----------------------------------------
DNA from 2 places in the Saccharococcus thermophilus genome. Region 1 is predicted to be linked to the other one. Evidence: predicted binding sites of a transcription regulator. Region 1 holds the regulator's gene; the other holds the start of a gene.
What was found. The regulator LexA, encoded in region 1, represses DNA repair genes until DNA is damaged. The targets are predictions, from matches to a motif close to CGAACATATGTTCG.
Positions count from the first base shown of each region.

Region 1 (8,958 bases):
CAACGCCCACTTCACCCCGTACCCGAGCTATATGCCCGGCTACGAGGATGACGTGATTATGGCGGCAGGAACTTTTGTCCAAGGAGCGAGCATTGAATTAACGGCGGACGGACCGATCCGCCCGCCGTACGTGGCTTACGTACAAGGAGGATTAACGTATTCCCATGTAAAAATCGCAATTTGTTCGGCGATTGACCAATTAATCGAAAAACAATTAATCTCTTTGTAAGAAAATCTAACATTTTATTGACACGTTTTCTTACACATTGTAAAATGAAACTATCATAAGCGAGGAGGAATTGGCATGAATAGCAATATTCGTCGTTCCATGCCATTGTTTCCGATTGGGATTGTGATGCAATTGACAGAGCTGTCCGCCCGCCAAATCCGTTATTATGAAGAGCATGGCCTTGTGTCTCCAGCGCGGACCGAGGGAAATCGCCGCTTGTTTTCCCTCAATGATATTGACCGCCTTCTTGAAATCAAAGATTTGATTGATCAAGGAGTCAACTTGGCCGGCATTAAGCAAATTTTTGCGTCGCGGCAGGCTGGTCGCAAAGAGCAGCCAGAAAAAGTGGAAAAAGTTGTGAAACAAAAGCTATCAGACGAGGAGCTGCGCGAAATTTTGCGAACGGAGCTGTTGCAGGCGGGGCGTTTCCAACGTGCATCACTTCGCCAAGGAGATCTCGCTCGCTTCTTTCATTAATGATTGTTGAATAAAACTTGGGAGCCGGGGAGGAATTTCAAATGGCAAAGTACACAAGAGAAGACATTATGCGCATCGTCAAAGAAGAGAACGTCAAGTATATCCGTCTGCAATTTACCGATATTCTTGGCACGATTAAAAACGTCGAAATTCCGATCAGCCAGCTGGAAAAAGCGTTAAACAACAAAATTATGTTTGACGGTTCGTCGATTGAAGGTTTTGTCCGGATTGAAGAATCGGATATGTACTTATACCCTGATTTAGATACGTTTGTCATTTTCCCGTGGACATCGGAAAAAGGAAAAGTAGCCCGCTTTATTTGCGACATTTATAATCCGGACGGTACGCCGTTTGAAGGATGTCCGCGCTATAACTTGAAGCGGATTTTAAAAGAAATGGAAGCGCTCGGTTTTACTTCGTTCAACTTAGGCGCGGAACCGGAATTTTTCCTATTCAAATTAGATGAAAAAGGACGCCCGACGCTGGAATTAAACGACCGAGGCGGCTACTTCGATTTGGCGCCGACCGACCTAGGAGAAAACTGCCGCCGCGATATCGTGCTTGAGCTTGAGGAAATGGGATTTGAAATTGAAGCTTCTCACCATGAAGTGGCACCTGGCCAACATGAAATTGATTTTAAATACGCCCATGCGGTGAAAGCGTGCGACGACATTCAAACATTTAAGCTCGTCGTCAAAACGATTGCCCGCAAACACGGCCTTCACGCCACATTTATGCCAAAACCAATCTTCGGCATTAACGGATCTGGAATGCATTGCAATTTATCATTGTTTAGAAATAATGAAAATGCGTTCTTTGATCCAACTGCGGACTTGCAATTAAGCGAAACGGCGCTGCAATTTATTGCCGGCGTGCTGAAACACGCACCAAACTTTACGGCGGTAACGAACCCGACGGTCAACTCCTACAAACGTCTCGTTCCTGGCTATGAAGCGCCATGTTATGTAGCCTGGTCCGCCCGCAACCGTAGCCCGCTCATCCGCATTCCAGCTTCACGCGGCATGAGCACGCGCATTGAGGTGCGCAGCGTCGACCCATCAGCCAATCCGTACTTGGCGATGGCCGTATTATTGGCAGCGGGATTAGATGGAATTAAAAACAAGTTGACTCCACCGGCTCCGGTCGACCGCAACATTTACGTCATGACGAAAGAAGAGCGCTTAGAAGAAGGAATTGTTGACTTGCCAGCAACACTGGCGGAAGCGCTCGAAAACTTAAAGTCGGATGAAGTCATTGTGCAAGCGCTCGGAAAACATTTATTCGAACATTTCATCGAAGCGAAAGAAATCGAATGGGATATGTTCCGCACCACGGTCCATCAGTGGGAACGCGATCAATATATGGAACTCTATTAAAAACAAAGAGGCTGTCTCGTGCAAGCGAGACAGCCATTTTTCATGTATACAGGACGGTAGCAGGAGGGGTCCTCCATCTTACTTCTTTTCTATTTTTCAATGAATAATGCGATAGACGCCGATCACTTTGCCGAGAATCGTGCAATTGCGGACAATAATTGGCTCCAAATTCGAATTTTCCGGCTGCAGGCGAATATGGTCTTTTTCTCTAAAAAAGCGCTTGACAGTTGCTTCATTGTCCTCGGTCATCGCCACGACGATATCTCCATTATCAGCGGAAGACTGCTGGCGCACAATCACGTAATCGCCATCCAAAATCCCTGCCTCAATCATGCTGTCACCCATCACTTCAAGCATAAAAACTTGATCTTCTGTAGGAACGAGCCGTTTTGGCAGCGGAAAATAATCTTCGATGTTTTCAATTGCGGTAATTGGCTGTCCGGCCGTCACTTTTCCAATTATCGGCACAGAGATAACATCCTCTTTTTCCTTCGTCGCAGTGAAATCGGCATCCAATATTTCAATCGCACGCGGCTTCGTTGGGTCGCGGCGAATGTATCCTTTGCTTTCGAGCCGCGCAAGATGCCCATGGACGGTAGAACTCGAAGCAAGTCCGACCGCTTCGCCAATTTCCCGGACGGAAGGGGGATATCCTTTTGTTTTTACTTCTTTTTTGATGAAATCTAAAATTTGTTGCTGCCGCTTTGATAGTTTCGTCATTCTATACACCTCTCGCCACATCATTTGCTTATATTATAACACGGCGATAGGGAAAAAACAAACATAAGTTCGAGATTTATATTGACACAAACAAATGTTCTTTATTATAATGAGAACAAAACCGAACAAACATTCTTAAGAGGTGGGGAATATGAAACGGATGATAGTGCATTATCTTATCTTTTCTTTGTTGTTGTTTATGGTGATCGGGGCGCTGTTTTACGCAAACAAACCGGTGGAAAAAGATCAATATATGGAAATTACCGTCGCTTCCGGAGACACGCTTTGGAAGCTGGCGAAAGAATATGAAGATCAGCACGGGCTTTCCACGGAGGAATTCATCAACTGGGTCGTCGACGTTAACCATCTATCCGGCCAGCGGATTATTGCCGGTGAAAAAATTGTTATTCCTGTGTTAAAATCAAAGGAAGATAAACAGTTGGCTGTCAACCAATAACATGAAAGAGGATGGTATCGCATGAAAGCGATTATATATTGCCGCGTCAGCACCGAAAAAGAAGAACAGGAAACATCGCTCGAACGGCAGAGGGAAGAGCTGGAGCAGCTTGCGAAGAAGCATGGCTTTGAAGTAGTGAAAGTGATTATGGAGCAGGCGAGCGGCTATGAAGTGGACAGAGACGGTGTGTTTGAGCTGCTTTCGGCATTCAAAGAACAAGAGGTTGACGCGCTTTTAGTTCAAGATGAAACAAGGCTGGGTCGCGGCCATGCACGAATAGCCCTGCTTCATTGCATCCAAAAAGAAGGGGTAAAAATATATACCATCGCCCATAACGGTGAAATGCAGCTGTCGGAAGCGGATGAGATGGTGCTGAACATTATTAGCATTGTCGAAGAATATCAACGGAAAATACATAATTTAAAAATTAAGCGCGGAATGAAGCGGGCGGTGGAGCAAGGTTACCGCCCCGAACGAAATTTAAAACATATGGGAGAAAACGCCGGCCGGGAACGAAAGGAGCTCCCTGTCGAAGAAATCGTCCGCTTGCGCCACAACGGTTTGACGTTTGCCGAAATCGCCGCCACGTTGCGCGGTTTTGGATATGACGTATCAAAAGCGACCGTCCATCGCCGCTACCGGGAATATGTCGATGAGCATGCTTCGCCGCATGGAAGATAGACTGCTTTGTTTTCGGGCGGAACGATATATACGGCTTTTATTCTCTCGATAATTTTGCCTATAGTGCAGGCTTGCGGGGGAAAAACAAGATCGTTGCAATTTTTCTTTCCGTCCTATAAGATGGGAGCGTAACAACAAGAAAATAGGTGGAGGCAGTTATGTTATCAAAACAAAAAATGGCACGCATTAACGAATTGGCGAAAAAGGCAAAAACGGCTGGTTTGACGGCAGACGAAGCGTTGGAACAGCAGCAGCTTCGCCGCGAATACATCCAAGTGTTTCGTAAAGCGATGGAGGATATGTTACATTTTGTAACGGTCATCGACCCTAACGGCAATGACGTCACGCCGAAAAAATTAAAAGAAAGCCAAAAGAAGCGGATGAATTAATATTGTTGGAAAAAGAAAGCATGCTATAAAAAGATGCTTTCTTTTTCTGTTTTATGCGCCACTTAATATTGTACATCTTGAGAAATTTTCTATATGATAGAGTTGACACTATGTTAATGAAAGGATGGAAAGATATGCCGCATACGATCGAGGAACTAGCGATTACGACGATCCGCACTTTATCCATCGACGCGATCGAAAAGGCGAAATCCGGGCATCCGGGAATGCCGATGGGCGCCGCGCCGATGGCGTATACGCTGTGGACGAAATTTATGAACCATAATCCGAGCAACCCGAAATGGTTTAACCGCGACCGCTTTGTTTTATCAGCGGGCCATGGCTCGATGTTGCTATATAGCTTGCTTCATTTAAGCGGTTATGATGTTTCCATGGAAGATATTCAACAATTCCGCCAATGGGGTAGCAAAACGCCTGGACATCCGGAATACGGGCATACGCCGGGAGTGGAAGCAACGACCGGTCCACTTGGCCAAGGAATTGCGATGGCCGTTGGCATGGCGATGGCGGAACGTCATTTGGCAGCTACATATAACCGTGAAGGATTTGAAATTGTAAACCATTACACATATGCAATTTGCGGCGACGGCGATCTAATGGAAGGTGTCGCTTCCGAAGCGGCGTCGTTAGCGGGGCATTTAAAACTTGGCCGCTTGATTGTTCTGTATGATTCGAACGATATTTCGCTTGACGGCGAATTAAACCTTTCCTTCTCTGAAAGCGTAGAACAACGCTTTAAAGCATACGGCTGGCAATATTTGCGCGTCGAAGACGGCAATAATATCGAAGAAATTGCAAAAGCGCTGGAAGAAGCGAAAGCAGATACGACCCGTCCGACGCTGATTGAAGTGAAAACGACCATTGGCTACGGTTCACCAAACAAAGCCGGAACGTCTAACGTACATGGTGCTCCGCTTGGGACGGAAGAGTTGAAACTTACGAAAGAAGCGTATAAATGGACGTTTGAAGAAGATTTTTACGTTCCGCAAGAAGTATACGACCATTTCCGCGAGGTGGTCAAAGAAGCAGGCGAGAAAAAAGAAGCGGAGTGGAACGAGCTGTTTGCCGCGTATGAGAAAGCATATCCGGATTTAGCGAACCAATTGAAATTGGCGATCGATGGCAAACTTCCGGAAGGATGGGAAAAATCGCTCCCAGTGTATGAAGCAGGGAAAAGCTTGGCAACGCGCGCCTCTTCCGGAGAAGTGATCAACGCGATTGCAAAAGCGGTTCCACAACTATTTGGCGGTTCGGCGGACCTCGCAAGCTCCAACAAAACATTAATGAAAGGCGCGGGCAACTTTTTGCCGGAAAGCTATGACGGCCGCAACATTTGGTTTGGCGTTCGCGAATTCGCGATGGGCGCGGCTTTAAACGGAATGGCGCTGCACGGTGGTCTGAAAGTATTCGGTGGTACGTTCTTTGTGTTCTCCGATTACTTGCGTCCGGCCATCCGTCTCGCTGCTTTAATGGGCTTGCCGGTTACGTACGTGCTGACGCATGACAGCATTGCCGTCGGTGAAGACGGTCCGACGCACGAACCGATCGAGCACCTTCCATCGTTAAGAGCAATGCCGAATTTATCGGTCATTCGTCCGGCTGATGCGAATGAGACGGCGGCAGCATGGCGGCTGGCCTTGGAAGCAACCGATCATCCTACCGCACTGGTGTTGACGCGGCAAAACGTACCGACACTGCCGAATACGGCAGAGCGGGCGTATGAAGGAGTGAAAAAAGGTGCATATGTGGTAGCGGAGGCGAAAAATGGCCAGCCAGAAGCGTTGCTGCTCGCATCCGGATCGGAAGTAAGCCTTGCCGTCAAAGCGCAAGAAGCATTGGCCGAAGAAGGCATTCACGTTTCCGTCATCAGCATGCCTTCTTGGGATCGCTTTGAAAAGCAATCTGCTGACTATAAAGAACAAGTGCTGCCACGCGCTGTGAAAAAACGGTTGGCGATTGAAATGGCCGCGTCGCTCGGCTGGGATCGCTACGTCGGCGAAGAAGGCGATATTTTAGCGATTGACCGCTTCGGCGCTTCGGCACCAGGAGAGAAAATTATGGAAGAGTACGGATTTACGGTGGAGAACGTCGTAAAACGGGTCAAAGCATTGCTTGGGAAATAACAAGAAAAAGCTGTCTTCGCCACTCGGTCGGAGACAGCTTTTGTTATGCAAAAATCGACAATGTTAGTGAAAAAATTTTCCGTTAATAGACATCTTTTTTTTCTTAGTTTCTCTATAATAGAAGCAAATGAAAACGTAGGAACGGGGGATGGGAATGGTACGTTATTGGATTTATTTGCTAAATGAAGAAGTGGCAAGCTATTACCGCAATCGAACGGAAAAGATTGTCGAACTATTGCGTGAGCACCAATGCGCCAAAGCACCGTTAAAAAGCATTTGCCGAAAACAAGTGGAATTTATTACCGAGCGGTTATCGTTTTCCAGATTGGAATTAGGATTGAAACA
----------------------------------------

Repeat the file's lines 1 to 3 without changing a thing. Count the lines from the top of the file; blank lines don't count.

DNA from 2 places in the Saccharococcus thermophilus genome. Region 1 is predicted to be linked to the other one. Evidence: predicted binding sites of a transcription regulator. Region 1 holds the regulator's gene; the other holds the start of a gene.
What was found. The regulator LexA, encoded in region 1, represses DNA repair genes until DNA is damaged. The targets are predictions, from matches to a motif close to CGAACATATGTTCG.
Positions count from the first base shown of each region.